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Translation and Interpretation

The two official languages of the Tribunal are English and French and all staff and judges must speak at least one of these languages. In addition to that, and in accordance with international human rights standards, all accused have a right to use their native language in court. The accused before the Tribunal speak Bosnian/Croatian/Serbian (BCS), Albanian or Macedonian. As a consequence, all court proceedings are held in at least three, and sometimes four, languages while the vast majority of its written documents are translated into anywhere from two to five languages. Interpreters, who work with the spoken word, and translators, who work with the written text, are therefore critical to practically every aspect of the Tribunal’s work.

Each courtroom has several soundproof interpretation booths to provide simultaneous interpretation services for all the court participants and for the listening public. Interpreters work in teams of two and interpret for 30 minutes at one time, while their colleague provides back-up. After 30 minutes, they switch. Interpreters must speak in the first person, making the words sound both natural and fluent, and convey the wording used by those they interpret with the greatest accuracy and neutrality. Any mistakes made in court are quickly acknowledged and rectified. Interpreters are also required to respect the confidentiality of the proceedings and strive for professional detachment at all times.

All the Tribunal’s basic legal documents such as the Rules of Procedure and Evidence, Statute, indictments and judgements, are translated into English, French, BCS, and where appropriate, into Albanian and Macedonian. In addition, documents tendered as evidence at trial, as well as motions to the court, are translated into one of the official languages. Translating thousands of pages of written material is an ongoing and time consuming task.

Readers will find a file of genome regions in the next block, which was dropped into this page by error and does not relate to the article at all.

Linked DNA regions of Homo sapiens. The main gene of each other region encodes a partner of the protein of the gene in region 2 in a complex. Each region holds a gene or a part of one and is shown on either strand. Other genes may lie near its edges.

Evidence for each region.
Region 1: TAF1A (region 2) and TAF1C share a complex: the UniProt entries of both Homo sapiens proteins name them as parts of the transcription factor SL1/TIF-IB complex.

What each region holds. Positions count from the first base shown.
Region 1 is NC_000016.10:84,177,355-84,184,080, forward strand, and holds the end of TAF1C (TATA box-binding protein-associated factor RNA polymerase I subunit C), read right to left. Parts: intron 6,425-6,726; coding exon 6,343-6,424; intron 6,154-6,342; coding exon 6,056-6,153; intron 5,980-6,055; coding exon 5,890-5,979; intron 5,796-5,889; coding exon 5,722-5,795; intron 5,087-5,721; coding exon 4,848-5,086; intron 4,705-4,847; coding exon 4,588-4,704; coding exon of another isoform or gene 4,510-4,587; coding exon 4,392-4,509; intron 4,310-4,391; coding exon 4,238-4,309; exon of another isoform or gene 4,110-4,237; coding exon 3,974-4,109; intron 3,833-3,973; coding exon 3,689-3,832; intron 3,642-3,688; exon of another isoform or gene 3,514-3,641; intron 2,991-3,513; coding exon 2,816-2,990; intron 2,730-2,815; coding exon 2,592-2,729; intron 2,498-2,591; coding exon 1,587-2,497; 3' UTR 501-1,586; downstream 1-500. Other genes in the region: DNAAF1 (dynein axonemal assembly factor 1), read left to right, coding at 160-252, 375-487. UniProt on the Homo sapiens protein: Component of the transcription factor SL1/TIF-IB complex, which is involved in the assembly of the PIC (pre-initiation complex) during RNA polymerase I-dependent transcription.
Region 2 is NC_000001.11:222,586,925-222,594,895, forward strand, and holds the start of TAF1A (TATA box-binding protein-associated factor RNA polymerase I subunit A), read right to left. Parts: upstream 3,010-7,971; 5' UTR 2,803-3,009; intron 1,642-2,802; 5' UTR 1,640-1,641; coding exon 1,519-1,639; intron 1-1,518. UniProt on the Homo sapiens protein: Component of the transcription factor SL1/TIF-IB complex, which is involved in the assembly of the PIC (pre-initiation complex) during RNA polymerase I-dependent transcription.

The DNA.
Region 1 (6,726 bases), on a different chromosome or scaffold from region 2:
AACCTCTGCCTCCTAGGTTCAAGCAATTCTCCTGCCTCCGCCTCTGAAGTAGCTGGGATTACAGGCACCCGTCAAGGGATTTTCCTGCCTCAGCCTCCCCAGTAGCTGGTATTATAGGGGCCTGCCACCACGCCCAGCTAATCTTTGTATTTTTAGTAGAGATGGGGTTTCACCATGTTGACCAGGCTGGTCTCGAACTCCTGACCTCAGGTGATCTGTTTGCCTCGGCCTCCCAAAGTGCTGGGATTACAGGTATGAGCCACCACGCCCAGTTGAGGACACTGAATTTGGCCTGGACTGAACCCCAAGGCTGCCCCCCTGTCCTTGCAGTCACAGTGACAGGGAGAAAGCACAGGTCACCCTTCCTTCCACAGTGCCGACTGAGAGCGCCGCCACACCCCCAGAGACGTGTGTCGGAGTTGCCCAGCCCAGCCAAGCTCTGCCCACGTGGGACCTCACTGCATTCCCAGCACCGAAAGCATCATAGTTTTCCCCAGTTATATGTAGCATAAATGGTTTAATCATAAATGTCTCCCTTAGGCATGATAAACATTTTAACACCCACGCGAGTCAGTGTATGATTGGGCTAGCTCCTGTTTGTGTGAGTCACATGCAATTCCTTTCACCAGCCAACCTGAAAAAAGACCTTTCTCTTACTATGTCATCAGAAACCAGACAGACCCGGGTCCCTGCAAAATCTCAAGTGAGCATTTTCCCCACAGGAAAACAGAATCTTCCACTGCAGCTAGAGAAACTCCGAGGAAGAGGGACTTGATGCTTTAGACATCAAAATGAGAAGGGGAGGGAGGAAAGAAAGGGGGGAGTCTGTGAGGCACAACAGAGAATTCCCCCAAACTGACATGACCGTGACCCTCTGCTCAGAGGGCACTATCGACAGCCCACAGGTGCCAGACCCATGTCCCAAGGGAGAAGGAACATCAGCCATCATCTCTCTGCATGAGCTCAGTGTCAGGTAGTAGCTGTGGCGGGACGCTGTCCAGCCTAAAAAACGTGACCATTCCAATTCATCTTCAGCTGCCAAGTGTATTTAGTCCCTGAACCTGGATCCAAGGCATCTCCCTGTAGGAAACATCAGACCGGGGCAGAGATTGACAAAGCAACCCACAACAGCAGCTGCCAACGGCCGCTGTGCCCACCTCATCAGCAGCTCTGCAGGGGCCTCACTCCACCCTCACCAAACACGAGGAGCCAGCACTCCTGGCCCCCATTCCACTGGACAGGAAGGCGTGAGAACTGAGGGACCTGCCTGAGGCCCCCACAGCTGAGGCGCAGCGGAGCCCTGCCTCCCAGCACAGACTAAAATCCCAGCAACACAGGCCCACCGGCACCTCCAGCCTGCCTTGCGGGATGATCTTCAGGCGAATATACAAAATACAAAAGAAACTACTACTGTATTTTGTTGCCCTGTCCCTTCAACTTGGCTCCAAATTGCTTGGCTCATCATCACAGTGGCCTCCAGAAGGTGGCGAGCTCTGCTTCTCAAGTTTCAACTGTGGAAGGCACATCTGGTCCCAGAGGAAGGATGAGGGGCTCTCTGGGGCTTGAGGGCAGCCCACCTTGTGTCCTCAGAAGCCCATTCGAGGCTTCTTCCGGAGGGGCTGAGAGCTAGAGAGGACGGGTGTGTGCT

At the Tribunal, the Conference and Language Service Section (CLSS) is responsible for all translation and interpretation. It is staffed with highly qualified and certified court interpreters and translators specialising in legal translation. In addition to providing interpretation and translation services, CLSS also employs court reporters who take transcripts of the Tribunal’s hearings.


There are two kinds of interpretation: simultaneous interpretation and consecutive interpretation. In simultaneous interpretation, the interpreter speaks at the same rate and only a few second behind the speaker. This type of interpretation requires special equipment (microphones and headsets) and is the interpretation style used in the Tribunal’s courtrooms. In consecutive interpretation, the interpreter starts speaking after the speaker stops. This kind of interpretation is used by the Tribunal both in-house, for example for meetings or interviews, and for field work where no interpretation equipment is available.

Interpreters and Translators Duties

Interpreters and translators are bound by the Tribunal’s Code of Ethics. They have a duty to maintain information they obtain in the course of their work confidential even after they leave the Tribunal. When interpreting or translating communications between suspects or accused and their lawyers, they are bound by the rule of legal professional privilege and must not disclose any information they obtain without their express consent. They are required to act independently, impartially and strive for professional detachment at all times. They must translate accurately, and when working in the courtrooms alert the judges to any doubt arising from the speaker’s choice of words.

Consistent Terminology

Often, there are a number of ways to translate a term or word from one language to another. The Tribunal’s Conference and Language Services Section has a unit dedicated to maintaining consistency in terminology and provides glossaries to its interpreters and translators.